When I tell people that I am an instructional designer, the most common question I hear is “What’s that?” After I explain that an instructional designer uses expertise in communications, change readiness, and adult learning to make complex information easier to understand and more relevant to learners, the next question is usually, “But don’t you need to know all about the topic?” When I explain that we work with Subject Matter Experts (SMEs) who supply the technical expertise, they usually ask, “Wouldn’t it be more efficient to have the SME create the training material?” Yes, it might be more efficient, but it is not necessarily more effective.
The biggest challenge that SMEs face is that they know too much. When one becomes deeply entrenched in a subject, it becomes hard to (1) remember what the rest of the world does not know and (2) discern how much information is enough. Instructional designers help by acting as a proxy for the audience. Since their level of understanding is closer to the audience’s, instructional designers find it easier to ask the basic questions that the SME might otherwise assume the audience already knows. If nothing else, the questions challenge assumptions and force the SME to pause. Sometimes the SME might explain the answer and say, “But they already know that.” More often, they say, “You’re right. We need to include that.”
The question of how much to include is much trickier. Whenever I teach instructional design courses, I am asked that question. Inexperienced course developers think, “This is my only shot to educate these people. I need to tell them everything so they can be as well-versed as I am.” This is a bad assumption because:
- Training courses are only the first step in education. Real learning happens back at the job when participants start applying what they learned. As they work with the concepts, they learn the subtleties. This is similar to how we get our driver’s license but don’t really know how to drive until we have experienced how to anticipate the movements of bad drivers.
- A single course should not be the only point of education. Trying to teach everything in one course is like trying to stuff eight pounds of potatoes into a one-pound sack: It’s just not going to hold.
With these new assumptions in mind, the following guidelines can help make it easier to determine how much to include in a training session:
- Keep logistics in mind: Remember that a full-day training course really only gives 6.5 hours of instruction. The other 1.5 hours is lost to lunch and breaks. Sounds basic, but many people make the mistake of planning on 8 hours of instruction, then wonder why they feel so rushed.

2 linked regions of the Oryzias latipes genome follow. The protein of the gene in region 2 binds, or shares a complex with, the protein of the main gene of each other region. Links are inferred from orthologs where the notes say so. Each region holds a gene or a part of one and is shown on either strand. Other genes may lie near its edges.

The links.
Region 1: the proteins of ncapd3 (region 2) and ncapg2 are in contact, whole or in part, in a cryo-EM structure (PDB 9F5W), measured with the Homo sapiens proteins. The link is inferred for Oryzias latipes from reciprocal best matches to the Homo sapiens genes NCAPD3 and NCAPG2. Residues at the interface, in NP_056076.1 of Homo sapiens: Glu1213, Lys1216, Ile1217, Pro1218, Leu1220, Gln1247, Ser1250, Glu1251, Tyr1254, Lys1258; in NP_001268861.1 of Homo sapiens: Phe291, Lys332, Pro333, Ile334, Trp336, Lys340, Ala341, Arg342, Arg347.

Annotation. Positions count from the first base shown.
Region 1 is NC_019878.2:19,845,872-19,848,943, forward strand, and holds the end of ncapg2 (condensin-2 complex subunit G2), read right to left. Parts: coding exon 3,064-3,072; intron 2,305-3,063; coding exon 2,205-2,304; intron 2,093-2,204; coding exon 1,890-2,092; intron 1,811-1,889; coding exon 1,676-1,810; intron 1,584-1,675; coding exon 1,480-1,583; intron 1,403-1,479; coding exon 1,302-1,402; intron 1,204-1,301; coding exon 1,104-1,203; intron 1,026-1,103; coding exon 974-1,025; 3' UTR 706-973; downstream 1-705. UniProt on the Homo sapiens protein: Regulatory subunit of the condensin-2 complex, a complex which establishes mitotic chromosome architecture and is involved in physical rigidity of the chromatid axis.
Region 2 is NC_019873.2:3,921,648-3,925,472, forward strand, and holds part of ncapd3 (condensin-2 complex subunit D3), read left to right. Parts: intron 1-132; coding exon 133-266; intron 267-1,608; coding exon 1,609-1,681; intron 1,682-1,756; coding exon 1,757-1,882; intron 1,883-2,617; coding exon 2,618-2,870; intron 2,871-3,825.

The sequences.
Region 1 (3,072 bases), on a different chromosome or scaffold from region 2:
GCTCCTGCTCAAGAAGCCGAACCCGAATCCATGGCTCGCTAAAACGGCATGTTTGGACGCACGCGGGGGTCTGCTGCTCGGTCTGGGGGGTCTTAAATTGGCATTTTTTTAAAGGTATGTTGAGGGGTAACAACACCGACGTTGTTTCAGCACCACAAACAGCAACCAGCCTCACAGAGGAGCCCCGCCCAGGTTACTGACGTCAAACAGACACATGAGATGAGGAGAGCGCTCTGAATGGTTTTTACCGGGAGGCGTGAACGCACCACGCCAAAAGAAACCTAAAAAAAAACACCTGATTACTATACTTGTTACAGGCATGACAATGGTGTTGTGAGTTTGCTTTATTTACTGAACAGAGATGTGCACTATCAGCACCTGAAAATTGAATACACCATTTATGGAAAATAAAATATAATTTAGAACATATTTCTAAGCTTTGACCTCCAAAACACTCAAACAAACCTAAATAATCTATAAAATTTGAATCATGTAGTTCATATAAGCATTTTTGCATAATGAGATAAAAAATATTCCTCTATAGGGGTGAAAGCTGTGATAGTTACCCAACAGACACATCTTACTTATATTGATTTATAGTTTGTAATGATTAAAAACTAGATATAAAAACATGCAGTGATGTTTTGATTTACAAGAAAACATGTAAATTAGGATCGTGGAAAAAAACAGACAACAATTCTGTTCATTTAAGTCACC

- Keep people’s memories in mind: The sad fact is that people forget what is not immediately useful to them. If you want them to remember, stick to what is relevant.
- Make it RACI: RACI stands for Responsible, Accountable, Consulted, or Informed. It is a useful analysis to identify how much each role really needs to know. Especially when preparing to teach a new process, start by examining who does what. For each step in the process, what is each role’s responsibility? For example, for a new travel expense reimbursement process, who is responsible for completing the expense report: the traveler, the boss, or the administrative assistant? If the traveler creates the report but the assistant needs to know what reports have been submitted, then the traveler is R (responsible) and the assistant I (informed). The boss who approves the report is considered A (accountable). Teach the most details to the R roles. Teach the least to the I roles.
- Focus on the Need-to-Know: Tell participants what they NEED to know to do their jobs. Returning to our example, if the assistants are informed about the expense reports, they do not need to know how to create them. They only need to know what they should do with that information. It may be as simple as “Once you are informed that the traveler has submitted the report, enter the report date into a tracking log.”
- Follow the 80-20 rule: Teach the information that participants will use 80% of the time. Omit the 20% that are the exceptions or Nice-to-Knows. Teaching all the permutations at once just adds confusion. Participants are more likely to remember how to handle an exception if they learn it at the moment of impact, when it is most relevant to them. On-the-job training is better for teaching exceptions. If there are enough frequently occurring exceptions, consider creating an advanced class.
When training is not about new policies, processes, or systems, other criteria might also help you decide what content to omit.
That leads us to….
This month’s question:
Based on your experiences attending training sessions, what kinds of content do you wish had been omitted from the course to make way for more useful information?
Please share your ideas below so we can learn from each other.